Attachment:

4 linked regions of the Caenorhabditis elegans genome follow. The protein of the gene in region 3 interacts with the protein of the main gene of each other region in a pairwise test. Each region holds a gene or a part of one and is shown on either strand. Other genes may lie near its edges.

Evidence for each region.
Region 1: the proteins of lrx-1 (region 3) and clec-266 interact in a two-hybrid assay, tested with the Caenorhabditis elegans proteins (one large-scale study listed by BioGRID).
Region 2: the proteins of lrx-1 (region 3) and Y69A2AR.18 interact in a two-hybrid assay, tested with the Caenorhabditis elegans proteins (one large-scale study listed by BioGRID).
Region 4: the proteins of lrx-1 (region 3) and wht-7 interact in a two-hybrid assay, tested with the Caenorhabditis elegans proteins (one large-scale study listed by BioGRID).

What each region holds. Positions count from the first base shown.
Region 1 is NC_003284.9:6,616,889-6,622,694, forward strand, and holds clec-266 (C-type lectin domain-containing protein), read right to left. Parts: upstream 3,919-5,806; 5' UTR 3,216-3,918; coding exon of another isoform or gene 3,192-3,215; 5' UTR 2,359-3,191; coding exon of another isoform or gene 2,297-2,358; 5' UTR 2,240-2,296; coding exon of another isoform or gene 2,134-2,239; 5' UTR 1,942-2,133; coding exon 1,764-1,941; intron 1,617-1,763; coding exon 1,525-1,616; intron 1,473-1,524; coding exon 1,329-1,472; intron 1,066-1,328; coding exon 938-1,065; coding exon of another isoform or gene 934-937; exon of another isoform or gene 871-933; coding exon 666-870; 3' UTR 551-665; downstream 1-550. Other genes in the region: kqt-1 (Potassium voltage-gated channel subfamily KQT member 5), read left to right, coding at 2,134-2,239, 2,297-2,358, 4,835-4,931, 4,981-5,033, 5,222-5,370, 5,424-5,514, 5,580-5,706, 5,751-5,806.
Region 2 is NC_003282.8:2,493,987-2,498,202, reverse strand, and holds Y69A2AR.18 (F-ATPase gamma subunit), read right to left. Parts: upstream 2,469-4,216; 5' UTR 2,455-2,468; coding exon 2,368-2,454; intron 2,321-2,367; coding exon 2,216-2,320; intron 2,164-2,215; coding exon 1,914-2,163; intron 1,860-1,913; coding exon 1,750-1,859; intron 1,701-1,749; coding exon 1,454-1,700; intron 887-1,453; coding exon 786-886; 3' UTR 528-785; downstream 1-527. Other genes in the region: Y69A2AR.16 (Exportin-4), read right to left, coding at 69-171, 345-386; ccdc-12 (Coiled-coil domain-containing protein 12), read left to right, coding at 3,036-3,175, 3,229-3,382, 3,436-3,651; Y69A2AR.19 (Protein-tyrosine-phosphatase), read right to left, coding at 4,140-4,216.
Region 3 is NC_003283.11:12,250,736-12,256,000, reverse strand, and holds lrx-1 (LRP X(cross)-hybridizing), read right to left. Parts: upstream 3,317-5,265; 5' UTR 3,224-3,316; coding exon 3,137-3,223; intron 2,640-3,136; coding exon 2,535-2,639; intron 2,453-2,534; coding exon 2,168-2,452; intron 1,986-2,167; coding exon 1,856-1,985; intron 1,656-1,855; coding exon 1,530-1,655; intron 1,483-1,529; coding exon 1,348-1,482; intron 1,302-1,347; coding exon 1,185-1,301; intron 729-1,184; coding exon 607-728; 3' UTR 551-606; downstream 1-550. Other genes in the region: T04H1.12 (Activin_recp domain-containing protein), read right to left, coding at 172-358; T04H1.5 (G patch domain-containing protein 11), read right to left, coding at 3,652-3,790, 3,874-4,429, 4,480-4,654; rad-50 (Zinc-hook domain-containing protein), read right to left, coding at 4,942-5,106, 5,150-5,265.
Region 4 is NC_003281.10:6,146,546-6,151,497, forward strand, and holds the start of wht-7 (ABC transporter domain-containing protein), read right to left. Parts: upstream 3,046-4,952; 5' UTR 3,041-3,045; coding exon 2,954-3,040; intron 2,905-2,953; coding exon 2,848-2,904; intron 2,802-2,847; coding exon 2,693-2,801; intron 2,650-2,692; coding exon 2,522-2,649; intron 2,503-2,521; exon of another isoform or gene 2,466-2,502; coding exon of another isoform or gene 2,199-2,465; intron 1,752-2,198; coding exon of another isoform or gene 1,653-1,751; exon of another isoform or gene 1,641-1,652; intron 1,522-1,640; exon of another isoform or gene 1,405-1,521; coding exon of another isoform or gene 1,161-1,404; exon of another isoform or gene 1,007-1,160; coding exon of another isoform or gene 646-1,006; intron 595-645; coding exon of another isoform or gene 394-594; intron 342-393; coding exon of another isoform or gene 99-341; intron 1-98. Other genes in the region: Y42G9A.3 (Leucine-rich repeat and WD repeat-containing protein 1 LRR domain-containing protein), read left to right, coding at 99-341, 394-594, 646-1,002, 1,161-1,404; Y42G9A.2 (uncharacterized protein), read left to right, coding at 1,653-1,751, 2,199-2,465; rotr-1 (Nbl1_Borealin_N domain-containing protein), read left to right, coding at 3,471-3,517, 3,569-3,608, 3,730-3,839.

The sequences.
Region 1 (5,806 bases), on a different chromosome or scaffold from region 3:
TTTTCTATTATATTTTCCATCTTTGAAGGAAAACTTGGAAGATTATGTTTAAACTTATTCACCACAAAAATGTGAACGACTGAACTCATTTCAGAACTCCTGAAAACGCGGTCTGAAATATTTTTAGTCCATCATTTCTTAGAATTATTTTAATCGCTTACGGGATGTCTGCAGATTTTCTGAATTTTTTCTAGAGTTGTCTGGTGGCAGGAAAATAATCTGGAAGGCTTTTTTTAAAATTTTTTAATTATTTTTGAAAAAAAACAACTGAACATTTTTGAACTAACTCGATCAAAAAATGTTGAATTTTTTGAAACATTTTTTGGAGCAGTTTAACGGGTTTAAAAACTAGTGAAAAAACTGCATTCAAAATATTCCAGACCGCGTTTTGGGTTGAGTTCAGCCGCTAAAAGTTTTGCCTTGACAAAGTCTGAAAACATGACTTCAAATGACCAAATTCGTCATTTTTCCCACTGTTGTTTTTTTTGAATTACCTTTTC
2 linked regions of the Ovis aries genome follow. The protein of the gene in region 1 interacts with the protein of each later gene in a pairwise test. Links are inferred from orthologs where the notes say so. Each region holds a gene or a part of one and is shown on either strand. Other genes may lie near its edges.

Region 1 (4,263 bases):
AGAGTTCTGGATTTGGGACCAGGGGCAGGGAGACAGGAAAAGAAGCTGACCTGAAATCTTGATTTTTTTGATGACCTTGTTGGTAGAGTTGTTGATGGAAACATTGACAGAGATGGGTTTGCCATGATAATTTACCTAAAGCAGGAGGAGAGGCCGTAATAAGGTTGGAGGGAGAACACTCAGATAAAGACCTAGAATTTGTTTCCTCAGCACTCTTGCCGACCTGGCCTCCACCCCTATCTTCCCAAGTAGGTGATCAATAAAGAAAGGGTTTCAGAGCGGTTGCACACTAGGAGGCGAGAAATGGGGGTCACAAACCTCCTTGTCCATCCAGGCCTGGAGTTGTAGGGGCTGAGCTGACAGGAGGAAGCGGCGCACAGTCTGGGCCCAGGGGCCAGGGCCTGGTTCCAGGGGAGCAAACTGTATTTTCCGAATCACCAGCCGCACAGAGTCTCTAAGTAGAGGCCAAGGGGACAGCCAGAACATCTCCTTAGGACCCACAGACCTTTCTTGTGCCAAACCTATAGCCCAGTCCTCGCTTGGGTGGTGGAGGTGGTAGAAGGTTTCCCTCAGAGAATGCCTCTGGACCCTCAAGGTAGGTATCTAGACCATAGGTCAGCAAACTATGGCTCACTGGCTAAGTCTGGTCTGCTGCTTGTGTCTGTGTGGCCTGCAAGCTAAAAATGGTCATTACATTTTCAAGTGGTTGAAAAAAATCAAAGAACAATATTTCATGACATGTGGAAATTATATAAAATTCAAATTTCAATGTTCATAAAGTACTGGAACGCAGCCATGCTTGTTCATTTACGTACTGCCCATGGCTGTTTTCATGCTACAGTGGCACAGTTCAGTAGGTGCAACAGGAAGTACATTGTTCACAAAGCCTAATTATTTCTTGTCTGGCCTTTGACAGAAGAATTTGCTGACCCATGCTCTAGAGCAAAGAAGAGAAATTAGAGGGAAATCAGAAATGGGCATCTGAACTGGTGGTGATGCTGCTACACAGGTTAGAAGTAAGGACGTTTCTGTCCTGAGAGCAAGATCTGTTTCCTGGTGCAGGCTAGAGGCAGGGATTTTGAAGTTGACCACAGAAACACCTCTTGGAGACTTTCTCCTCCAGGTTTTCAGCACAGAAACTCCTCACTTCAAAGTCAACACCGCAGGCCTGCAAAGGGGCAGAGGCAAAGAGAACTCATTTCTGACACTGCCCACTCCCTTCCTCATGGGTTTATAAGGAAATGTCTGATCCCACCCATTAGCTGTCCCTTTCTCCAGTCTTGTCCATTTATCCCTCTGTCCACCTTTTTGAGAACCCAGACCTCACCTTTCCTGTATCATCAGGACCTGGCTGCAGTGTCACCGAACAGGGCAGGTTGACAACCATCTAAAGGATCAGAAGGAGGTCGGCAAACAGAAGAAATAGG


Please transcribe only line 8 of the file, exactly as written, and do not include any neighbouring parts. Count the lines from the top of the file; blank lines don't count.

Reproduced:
Region 2 is NC_003282.8:2,493,987-2,498,202, reverse strand, and holds Y69A2AR.18 (F-ATPase gamma subunit), read right to left. Parts: upstream 2,469-4,216; 5' UTR 2,455-2,468; coding exon 2,368-2,454; intron 2,321-2,367; coding exon 2,216-2,320; intron 2,164-2,215; coding exon 1,914-2,163; intron 1,860-1,913; coding exon 1,750-1,859; intron 1,701-1,749; coding exon 1,454-1,700; intron 887-1,453; coding exon 786-886; 3' UTR 528-785; downstream 1-527. Other genes in the region: Y69A2AR.16 (Exportin-4), read right to left, coding at 69-171, 345-386; ccdc-12 (Coiled-coil domain-containing protein 12), read left to right, coding at 3,036-3,175, 3,229-3,382, 3,436-3,651; Y69A2AR.19 (Protein-tyrosine-phosphatase), read right to left, coding at 4,140-4,216.